Sunday, September 1, 2013

Weekly Top Ten- My Favorite Films of the 1960's

Weekly Top Ten-#20
Celebration of the Decades-#5
My Favorite Films of the 1960's
The further we drag down this reflection of the decades, the harder these lists seem to get.
I almost wanted to skip doing a 1960's list altogether for a couple reasons: I haven't seen many movies from the 1960's and the movies I have seen? Tough sale for best of the decade. The 1960's had plenty to love, and I hope I can do the decade justice.
10. Bonnie and Clyde (1967)
Warren Beatty and Faye Dunaway have great chemistry in the fun yet surprisingly grim crime caper. It has a fun script, great characters and lots of energy, but nothing can compare to the work done by Beatty and Dunaway. How Clyde is able to swoon Bonnie to crime is awesome to behold, and movie also features a great supporting cast as well.
9. From Russia With Love (1963)
Picking a great James Bond movie for this list was like trying to find a needle in a stack of needles. To put it bluntly, as much as I love the never-ending Bond saga, I feel the Sean Connery years were the best. There was a sense of flair and a natural feeling in Connery that I feel has been absent from the other actors. His second outing as the  character was also the most fun.

8. Lawrence of Arabia (1962)
Now this is what epic filmmaking is all about, Peter O'Toole gives the performance of a lifetime in this huge ode to World War I history. The sets, the battles and the gigantic feeling of the entire production is very epic for a 1960's movie, plus the overture at the beginning takes me away!

7. Yojimbo (1961)
Proof that even in black-and-white, samurais are awesome!

6. The Good, the Bad and the Ugly (1966)
There were not too many cooler and more important experiences in the 1960's compared to watching a Sergio Leone spaghetti western. There was a rough edge to Leone's westerns that always wasn't present in other, older westerns. There was a grimy quality that worked for the movies rather than against them, there was a lush quality to the way they were shot. And no matter what they always felt real. Throw in Clint Eastwood and you've got a time to remember.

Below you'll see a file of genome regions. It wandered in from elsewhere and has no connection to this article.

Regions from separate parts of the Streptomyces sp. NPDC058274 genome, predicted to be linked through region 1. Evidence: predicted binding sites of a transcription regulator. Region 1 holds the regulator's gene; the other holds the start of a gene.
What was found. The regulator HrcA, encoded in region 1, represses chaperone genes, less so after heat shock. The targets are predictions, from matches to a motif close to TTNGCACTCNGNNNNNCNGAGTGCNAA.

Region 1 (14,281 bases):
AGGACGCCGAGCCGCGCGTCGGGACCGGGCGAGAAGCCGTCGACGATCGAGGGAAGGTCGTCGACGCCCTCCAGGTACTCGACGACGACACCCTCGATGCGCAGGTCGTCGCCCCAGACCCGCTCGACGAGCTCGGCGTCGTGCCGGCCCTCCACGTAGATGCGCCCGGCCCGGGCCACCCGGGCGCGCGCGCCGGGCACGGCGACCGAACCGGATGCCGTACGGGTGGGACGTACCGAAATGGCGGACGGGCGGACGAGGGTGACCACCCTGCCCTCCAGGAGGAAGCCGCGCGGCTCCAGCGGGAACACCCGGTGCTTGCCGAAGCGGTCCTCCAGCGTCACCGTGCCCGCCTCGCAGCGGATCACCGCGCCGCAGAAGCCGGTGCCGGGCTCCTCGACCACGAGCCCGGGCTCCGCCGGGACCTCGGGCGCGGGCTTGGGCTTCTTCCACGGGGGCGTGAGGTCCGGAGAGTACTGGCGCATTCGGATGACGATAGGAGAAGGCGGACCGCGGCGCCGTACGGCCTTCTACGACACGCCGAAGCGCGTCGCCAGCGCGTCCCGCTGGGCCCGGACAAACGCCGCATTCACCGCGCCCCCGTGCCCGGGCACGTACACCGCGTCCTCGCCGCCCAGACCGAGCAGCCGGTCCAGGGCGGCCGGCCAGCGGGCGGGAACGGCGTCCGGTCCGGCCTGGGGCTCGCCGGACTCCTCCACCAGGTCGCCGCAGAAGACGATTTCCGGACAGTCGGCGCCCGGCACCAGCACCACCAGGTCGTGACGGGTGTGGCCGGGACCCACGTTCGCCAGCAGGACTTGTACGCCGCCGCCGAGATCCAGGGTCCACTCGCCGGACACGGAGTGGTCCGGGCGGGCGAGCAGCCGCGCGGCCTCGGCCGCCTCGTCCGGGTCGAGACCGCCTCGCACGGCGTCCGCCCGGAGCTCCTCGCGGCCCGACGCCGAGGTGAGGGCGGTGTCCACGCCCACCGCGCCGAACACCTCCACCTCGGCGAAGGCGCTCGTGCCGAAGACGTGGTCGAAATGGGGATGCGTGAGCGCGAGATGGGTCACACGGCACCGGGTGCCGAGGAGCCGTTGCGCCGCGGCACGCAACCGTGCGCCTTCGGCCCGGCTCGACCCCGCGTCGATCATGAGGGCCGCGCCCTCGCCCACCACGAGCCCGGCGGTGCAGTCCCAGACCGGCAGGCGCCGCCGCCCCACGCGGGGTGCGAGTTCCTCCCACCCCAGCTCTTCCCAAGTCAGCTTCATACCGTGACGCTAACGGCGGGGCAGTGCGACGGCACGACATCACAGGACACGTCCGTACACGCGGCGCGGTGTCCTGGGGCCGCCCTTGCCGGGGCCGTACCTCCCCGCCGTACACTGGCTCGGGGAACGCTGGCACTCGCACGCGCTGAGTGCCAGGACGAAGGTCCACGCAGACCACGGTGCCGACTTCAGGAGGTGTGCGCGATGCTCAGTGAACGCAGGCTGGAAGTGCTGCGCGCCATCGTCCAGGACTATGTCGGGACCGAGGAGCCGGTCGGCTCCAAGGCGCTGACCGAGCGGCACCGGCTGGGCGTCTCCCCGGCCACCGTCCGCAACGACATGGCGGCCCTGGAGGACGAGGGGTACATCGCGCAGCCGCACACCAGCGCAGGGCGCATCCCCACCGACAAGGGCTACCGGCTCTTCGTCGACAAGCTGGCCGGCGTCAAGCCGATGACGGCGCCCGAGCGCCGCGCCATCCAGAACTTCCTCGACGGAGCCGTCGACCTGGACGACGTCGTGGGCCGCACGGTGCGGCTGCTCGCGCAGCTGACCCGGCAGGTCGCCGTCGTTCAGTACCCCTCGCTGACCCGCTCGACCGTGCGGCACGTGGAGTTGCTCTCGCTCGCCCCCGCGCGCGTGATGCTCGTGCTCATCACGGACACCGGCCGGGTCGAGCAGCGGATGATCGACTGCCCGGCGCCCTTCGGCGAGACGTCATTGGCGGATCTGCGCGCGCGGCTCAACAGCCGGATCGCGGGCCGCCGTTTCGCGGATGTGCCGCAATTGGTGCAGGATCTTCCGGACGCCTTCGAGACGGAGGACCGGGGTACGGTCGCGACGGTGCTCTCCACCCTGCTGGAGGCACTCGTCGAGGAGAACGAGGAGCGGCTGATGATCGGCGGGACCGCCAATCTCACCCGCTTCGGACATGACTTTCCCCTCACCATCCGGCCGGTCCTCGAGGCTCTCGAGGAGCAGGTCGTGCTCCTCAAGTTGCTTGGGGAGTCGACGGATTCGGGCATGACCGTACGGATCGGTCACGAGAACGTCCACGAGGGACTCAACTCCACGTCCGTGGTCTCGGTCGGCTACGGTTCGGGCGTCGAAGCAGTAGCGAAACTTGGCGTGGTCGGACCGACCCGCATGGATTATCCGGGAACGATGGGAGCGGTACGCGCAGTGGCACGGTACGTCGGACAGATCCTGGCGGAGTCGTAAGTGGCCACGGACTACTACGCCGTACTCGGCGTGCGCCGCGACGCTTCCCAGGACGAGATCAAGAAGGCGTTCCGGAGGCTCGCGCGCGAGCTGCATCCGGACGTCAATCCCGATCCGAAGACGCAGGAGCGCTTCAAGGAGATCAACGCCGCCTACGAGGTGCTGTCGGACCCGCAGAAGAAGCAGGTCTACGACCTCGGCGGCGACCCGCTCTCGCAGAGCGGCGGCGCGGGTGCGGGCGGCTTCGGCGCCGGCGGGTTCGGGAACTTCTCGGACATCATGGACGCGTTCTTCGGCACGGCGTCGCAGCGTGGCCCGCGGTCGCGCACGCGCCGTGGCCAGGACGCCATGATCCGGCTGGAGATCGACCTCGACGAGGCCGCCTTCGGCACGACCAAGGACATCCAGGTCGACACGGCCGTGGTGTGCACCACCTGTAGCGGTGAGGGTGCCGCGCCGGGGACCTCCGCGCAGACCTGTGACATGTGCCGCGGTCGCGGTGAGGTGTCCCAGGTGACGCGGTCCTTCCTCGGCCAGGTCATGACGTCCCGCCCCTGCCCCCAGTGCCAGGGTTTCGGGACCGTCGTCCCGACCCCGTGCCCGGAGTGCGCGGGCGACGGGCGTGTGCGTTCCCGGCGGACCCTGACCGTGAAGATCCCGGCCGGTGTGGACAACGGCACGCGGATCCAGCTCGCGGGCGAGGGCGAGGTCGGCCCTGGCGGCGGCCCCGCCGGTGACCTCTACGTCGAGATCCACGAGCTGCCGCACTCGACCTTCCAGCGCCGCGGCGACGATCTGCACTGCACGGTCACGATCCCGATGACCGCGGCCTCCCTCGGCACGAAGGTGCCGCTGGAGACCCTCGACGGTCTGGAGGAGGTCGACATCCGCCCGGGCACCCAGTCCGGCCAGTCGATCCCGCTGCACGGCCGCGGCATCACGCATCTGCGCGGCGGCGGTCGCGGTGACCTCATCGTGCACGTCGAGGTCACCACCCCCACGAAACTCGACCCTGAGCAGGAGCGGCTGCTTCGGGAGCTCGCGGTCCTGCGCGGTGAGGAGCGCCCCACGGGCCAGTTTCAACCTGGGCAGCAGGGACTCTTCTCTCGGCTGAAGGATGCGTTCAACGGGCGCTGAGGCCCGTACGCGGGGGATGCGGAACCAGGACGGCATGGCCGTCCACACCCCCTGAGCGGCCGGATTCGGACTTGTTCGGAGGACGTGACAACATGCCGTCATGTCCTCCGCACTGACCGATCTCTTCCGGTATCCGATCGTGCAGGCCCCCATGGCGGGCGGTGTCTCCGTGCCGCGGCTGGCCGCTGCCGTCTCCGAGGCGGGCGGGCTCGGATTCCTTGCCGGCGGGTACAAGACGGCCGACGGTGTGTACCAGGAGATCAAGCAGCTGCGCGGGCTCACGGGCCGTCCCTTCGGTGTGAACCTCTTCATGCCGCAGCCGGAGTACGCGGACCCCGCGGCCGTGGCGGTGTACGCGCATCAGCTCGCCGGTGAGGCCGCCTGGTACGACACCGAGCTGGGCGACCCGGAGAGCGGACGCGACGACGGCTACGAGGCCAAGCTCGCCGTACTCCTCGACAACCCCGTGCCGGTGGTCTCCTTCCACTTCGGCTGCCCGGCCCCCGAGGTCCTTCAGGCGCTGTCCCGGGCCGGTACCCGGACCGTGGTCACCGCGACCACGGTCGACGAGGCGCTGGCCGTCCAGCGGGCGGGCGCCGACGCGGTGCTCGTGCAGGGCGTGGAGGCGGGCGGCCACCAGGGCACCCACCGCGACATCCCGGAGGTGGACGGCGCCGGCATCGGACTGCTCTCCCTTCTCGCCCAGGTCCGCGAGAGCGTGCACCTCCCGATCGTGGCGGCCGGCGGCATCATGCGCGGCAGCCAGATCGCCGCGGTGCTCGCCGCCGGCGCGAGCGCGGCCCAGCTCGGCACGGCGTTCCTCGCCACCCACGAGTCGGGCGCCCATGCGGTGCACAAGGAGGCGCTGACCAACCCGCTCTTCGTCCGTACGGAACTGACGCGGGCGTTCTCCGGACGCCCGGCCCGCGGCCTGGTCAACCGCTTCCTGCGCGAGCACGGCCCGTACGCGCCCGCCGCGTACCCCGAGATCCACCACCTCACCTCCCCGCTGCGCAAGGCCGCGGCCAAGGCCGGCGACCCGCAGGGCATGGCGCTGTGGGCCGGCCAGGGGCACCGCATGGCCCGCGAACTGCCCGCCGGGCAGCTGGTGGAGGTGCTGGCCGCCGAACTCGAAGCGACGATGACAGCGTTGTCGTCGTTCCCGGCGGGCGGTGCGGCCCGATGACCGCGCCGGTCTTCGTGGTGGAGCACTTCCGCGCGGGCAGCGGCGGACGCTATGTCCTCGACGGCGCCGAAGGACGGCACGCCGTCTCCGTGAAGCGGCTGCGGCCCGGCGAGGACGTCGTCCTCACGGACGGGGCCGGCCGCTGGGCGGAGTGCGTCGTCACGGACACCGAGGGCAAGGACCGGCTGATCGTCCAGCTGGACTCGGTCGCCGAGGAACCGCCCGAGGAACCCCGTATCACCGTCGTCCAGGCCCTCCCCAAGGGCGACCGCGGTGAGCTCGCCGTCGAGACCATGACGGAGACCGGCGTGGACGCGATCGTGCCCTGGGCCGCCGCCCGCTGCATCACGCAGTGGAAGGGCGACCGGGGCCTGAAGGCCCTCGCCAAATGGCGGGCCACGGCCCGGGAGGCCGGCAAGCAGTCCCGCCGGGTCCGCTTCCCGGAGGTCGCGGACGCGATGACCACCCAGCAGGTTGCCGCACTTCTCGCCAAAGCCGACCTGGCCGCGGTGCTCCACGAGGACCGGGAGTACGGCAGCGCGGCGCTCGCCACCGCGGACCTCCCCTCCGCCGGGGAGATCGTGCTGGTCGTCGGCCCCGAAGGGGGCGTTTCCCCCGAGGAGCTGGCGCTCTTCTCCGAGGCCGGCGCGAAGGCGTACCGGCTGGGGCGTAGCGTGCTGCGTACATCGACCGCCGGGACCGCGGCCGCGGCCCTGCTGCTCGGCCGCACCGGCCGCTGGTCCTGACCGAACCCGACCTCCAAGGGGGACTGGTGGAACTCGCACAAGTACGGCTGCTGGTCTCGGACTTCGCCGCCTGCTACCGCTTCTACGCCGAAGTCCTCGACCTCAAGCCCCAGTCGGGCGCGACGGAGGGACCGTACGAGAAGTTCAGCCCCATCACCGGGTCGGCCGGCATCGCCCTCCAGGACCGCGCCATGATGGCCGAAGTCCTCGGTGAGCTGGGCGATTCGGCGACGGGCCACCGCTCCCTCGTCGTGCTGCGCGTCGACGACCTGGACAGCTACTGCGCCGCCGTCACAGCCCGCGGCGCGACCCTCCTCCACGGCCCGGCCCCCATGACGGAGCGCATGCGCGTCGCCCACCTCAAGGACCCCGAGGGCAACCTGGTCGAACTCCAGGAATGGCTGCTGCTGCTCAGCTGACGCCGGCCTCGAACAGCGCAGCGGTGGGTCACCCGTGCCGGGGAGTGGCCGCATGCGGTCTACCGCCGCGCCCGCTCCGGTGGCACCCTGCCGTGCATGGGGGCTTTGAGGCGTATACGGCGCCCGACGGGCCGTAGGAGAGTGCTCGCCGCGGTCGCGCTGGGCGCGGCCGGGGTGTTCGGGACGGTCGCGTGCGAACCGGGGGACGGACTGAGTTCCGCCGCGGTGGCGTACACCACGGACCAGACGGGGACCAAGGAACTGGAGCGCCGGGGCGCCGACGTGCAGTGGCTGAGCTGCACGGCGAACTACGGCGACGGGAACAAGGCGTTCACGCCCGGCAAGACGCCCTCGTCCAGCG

5. Dr. Strangelove (1964)
Easily the weirdest thing Stanley Kubrick ever did during his entire career. This satire of Cold War politics can't be compared to any other movie imaginable. It is its own entity, which is why I feel the film is so special. Its brought to life with a slick, clever script and a great cast.

4. 2001: A Space Odyssey (1968)
Now if "Dr. Strangelove" was Kubrick's most weird thing to watch, then "2001" is his most challenging movie to watch. There is so much to soak up in this tale that its hard to get it all down in one viewing. No matter what, Kubrick designed something that is to be everlasting.

3. Psycho (1960)
The two terms "horror" and "classic" never seemed to go hand-in-hand, however Alfred Hitchcock pulled it off in the 1960's. Not only did he make something scary, but he was able to redefine the horror genre with ease. This movie pushed how far the horror genre could go, and how far a film crew was willing to go. I owe this up to Hitchcock because we are richer for it.

2. The Manchurian Candidate (1962)
This movie featured, without a doubt, the best ending to a movie in the 1960's. And easily one of the best overall endings. Ever.

1. To Kill A Mockingbird (1962)
Transcendent seems to never cut it when describing this movie. Every voice-over, every character, ever piece of dialogue, every actor, every performance, every piece of music...its timeless, absolutely timeless. The courtroom scene drives me to tears every time. Without a doubt, no hyperbowl included, this is a timeless classic.



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